The Federal Aviation Administration issued an airworthiness directive regarding the fuel quantity indicating system of the Boeing 777 aircraft. The notice follows dozens of incidents reported by operators.
The FAA said it received from operators 25 reports of discrepancies between the fuel quantity indicating system (FQIS) of a Boeing 777 aircraft and the fuel amount recorded by the refueling truck. “In at least 16 of these events, the airplanes continued with the mission; of those, 6 landed at the destination airport, and 10 had to land at a diversion airport,” the notice outlines.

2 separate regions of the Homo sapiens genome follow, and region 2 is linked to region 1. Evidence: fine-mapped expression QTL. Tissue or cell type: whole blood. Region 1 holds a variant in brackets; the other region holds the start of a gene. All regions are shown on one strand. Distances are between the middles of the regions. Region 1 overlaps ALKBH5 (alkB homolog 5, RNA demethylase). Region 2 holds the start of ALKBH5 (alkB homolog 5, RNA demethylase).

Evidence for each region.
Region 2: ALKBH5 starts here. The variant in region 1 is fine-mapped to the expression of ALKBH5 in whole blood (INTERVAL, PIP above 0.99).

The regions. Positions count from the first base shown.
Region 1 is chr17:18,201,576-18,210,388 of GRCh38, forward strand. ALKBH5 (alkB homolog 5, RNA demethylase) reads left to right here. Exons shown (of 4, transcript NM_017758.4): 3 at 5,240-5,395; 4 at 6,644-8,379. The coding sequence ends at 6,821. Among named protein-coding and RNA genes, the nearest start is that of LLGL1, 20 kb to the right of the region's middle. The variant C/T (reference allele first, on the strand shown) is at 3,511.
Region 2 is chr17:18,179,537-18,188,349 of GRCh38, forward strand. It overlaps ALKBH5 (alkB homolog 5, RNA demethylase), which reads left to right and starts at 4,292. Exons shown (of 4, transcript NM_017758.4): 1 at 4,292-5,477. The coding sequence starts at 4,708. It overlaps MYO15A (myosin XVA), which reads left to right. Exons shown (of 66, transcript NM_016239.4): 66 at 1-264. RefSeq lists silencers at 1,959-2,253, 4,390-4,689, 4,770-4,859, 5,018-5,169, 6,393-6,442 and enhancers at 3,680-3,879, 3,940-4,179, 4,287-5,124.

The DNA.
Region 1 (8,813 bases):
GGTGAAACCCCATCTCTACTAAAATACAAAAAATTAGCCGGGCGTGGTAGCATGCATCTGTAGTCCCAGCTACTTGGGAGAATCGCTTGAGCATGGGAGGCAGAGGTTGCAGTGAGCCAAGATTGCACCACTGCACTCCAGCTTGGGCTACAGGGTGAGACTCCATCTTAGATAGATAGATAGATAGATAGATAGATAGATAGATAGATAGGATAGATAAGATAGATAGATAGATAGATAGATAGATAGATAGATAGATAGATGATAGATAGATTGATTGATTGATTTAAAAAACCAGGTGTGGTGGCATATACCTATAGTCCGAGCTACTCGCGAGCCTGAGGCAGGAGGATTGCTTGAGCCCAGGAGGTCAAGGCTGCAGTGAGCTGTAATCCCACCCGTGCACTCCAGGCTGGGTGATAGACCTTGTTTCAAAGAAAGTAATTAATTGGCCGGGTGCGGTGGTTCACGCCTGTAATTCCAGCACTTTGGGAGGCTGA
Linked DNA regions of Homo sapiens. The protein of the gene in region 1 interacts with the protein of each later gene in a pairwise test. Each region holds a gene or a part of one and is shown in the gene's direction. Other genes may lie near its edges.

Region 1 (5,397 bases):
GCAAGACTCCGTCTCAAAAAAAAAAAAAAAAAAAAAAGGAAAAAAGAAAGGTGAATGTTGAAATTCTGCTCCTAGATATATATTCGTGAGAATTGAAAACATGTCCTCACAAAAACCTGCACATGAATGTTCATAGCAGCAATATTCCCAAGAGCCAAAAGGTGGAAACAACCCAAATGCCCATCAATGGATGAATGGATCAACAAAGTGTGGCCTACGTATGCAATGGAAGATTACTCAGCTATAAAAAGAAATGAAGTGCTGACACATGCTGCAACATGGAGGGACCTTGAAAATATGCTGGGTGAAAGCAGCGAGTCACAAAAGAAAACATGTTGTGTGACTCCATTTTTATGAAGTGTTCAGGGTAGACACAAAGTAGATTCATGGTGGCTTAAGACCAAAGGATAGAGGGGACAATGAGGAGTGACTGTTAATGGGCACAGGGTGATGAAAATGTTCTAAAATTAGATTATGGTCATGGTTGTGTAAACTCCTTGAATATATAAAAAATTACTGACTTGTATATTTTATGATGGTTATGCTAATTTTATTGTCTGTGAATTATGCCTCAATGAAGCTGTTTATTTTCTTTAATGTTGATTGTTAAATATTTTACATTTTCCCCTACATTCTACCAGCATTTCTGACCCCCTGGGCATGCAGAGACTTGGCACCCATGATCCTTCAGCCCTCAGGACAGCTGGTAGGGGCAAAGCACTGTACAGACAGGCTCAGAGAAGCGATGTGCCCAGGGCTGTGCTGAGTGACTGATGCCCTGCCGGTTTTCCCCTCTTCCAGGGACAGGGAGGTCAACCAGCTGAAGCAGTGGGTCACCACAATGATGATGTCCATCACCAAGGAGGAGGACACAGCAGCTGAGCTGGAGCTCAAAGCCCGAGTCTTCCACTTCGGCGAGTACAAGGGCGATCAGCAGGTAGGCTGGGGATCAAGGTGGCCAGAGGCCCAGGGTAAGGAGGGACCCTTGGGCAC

The issue only affects the central wing tank (CWT). As a consequence, insufficient fuel may be loaded for the aircraft mission while leaving the flight crew unaware of it. Within the first three hours, the fuel system reports an anomaly, prompting a reaction from the flight crew that either turns back or diverts.
As an interim action, the airworthiness directive requires “a repetitive check of the FQIS fuel quantity calculation and display of the CWT fuel quantity.” Meanwhile, the FAA and Boeing are developing a fix to address the discrepancy in fuel readings.
The FAA estimates that 255 airplanes could be affected by the issue in the United States.